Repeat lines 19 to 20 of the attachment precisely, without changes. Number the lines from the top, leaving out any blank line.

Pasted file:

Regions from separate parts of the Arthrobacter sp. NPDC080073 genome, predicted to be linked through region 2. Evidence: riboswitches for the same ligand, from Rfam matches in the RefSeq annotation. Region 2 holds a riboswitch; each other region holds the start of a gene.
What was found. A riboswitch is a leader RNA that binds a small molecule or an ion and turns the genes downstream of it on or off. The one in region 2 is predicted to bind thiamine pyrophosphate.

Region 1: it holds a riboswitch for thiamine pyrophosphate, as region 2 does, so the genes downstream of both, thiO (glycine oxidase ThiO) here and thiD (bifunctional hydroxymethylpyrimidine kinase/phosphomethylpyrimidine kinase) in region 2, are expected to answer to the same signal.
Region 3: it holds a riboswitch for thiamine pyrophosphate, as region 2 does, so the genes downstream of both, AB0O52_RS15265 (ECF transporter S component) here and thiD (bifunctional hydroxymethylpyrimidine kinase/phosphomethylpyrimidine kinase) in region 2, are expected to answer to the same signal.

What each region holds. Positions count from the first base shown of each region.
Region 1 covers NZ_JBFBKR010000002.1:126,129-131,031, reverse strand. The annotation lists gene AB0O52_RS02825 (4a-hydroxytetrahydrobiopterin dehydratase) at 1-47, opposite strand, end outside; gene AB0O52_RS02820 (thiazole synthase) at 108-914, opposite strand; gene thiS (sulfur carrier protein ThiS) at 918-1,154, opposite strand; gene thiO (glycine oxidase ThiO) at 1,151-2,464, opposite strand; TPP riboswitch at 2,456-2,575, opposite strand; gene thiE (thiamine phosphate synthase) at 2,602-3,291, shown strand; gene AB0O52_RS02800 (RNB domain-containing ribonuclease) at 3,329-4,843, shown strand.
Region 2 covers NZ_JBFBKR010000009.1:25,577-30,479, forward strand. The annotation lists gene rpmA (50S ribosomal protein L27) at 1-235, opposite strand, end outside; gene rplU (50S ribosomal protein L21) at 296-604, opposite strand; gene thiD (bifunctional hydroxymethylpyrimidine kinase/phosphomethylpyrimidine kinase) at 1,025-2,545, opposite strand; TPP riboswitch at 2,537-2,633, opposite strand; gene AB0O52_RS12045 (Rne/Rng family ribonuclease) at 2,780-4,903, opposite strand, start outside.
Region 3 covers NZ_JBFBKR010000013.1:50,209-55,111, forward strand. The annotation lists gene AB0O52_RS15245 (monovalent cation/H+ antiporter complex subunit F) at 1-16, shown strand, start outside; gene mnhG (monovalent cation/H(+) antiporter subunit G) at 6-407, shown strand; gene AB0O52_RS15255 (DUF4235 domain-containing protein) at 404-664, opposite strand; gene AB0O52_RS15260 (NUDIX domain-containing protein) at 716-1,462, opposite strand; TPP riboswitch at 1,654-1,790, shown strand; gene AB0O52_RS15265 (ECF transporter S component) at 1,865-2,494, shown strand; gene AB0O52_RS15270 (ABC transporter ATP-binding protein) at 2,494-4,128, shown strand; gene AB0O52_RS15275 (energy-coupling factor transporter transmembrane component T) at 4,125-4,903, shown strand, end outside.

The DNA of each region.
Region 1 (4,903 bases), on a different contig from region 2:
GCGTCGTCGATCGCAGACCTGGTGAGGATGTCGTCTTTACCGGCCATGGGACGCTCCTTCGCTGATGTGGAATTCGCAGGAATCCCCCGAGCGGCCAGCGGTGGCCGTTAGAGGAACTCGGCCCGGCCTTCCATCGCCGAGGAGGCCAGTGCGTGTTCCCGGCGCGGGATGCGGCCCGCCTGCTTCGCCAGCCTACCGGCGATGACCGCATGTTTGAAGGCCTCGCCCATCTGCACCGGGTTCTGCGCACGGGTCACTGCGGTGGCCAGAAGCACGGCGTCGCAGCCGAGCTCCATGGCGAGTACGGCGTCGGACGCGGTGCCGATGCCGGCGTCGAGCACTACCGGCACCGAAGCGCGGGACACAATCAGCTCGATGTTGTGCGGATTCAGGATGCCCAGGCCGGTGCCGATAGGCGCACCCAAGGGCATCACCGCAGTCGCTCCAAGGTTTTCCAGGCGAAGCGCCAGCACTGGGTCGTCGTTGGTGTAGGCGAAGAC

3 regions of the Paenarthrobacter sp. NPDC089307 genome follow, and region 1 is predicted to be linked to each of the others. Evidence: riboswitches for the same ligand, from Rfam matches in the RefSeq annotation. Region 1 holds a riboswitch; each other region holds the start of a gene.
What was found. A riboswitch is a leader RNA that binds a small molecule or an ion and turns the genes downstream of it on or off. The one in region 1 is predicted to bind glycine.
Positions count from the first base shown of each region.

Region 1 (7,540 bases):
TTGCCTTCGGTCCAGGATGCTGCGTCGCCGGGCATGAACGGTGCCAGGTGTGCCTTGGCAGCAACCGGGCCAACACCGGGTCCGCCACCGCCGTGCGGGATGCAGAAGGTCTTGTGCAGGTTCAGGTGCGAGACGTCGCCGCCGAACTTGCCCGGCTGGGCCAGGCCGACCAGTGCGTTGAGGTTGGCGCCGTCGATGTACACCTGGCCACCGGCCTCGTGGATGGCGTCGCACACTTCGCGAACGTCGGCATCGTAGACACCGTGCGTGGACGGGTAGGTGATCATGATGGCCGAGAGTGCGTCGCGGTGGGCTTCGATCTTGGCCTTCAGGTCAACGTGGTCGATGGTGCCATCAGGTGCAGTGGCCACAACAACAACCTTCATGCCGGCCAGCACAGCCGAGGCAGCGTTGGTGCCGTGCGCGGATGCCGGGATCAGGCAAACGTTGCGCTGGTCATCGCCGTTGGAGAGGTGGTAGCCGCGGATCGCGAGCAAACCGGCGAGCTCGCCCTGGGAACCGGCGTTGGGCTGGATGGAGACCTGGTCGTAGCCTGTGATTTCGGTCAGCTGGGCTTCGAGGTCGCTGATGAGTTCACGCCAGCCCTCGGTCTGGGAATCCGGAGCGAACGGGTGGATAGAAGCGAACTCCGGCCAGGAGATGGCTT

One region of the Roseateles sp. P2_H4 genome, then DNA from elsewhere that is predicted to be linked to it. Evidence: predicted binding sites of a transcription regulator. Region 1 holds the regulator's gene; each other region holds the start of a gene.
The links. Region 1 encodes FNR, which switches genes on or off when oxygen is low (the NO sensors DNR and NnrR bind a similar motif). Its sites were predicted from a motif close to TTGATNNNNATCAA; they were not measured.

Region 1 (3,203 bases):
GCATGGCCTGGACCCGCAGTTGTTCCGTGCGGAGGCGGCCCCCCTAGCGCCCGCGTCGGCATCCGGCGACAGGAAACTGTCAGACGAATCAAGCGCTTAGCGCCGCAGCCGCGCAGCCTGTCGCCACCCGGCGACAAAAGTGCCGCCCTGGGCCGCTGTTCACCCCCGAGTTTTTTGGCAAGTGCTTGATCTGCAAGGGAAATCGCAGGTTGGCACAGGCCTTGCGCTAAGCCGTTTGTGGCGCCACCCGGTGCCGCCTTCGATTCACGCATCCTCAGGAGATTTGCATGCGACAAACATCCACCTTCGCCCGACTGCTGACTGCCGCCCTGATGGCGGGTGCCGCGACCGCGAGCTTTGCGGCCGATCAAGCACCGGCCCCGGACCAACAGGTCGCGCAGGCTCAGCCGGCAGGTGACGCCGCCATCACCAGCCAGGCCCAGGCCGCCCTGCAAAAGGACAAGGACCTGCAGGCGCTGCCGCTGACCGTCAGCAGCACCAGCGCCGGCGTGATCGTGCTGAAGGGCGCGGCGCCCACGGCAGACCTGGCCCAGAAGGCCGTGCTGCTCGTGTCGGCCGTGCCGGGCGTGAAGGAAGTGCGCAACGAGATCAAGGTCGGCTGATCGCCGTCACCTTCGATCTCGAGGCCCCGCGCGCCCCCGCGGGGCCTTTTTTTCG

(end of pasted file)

Region 1 (3,203 bases):
GCATGGCCTGGACCCGCAGTTGTTCCGTGCGGAGGCGGCCCCCCTAGCGCCCGCGTCGGCATCCGGCGACAGGAAACTGTCAGACGAATCAAGCGCTTAGCGCCGCAGCCGCGCAGCCTGTCGCCACCCGGCGACAAAAGTGCCGCCCTGGGCCGCTGTTCACCCCCGAGTTTTTTGGCAAGTGCTTGATCTGCAAGGGAAATCGCAGGTTGGCACAGGCCTTGCGCTAAGCCGTTTGTGGCGCCACCCGGTGCCGCCTTCGATTCACGCATCCTCAGGAGATTTGCATGCGACAAACATCCACCTTCGCCCGACTGCTGACTGCCGCCCTGATGGCGGGTGCCGCGACCGCGAGCTTTGCGGCCGATCAAGCACCGGCCCCGGACCAACAGGTCGCGCAGGCTCAGCCGGCAGGTGACGCCGCCATCACCAGCCAGGCCCAGGCCGCCCTGCAAAAGGACAAGGACCTGCAGGCGCTGCCGCTGACCGTCAGCAGCACCAGCGCCGGCGTGATCGTGCTGAAGGGCGCGGCGCCCACGGCAGACCTGGCCCAGAAGGCCGTGCTGCTCGTGTCGGCCGTGCCGGGCGTGAAGGAAGTGCGCAACGAGATCAAGGTCGGCTGATCGCCGTCACCTTCGATCTCGAGGCCCCGCGCGCCCCCGCGGGGCCTTTTTTTCG